Positively for the interest rate outlook, the OBR’s inflation forecast was also updated: after having peaked at above 11% in Q4 2022, consumer price inflation will slow down to 2.9% in Q4 2023, according to the latest set of projections. While still slightly above the Bank of England’s (BoE) 2.0% inflation target, it would be the lowest rate since Q3 2021. Easing energy price inflation, a slowing economy and the response to the sharp monetary tightening cycle the BoE had embarked on over the past quarters all play a part in this drop inflationary pressures. While the BoE will likely rise interest rates a few more times this year, the speed and the magnitude of the tightening cycle will certainly drop. The key policy rate stood at 0.1% until December 2021 and has since been hiked ten times to currently 4%. Markets are pricing in a terminal rate of 4.5%, reached by mid-2023.

Chart: Inflation Forecasts OBR

From a credit risk perspective, 2023 will be a challenging year, despite the drop in inflation and the better than expected real GDP growth. Consumer price increases will outperform nominal wage growth for the next quarters, thereby leading to a drop in disposable income. Consumer confidence has improved in late 2022 before dropping again in early 2023 and the levels recorded are still low, indicating widespread pessimism amongst households which will impact adversely on their willingness to spend. UK business confidence indicators (such as the Purchasing Managers’ Index) have improved in February but still indicate challenges ahead (such as a drop in new order inflow in the manufacturing sector).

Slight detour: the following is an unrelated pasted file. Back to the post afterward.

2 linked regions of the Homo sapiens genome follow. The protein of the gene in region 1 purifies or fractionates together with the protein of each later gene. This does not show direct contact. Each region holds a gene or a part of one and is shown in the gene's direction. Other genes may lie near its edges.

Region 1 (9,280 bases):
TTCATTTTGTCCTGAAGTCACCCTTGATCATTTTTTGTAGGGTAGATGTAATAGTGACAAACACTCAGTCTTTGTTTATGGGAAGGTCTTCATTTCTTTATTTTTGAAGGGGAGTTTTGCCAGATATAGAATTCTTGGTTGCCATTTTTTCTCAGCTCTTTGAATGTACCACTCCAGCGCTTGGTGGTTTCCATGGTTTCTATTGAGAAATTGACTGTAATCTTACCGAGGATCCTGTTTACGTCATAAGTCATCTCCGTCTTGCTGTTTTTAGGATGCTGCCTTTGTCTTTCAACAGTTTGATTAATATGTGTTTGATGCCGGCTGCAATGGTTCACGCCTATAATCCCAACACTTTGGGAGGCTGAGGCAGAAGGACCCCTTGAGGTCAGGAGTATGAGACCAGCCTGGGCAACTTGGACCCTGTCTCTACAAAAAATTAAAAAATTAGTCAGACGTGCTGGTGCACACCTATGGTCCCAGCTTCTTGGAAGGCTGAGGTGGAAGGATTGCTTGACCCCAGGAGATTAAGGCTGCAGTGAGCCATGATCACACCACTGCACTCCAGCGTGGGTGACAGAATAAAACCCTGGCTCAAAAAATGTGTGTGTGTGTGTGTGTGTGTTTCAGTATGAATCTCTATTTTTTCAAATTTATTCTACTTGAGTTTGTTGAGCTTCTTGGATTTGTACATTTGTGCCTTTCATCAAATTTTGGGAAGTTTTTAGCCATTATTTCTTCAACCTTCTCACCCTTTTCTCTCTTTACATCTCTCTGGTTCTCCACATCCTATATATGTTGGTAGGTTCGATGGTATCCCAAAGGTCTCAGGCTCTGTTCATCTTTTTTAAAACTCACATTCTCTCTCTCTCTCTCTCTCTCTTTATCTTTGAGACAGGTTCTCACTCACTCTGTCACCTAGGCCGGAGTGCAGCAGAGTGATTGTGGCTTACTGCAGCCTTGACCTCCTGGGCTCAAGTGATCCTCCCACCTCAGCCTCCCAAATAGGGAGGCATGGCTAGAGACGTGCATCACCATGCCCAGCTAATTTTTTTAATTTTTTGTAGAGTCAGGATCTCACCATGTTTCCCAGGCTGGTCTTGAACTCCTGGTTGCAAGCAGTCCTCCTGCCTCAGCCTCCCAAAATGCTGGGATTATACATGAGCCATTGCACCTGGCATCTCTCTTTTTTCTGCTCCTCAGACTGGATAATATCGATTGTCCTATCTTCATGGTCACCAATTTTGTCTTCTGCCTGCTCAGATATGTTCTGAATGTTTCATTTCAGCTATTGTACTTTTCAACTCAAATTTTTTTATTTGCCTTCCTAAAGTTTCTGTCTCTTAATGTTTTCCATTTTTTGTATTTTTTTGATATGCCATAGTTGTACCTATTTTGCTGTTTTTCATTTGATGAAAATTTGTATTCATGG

The challenging operating conditions in 2023 will adversely impact on the number of business failures. Worryingly, 2022 already saw a stark increase in liquidations in England and Wales, according to the government’s Insolvency Service. One in 202 active companies (equivalent to 49.5 per 10,000 active companies) entered insolvency proceedings last year, up from 32.9 per 10,000 active companies in 2021 and the highest ratio since Q3 2015. Overall, 22,109 company insolvencies were registered in England and Wales last year (Scotland and Northern Ireland also recorded increases), up by 57% and the highest reading since 2009.

Chart: Registered Company Insolvencies in England and Wales

Source: Insolvency Service

For 2023, another increase in the number of business failures is likely as low growth, reduced government support on the energy cost front for companies and comparatively high interest rates will all create headwinds for companies’ cash flow and profitability. Carrying out frequent counterparty risk assessments and teaming up with trusted advisors is recommended against this backdrop.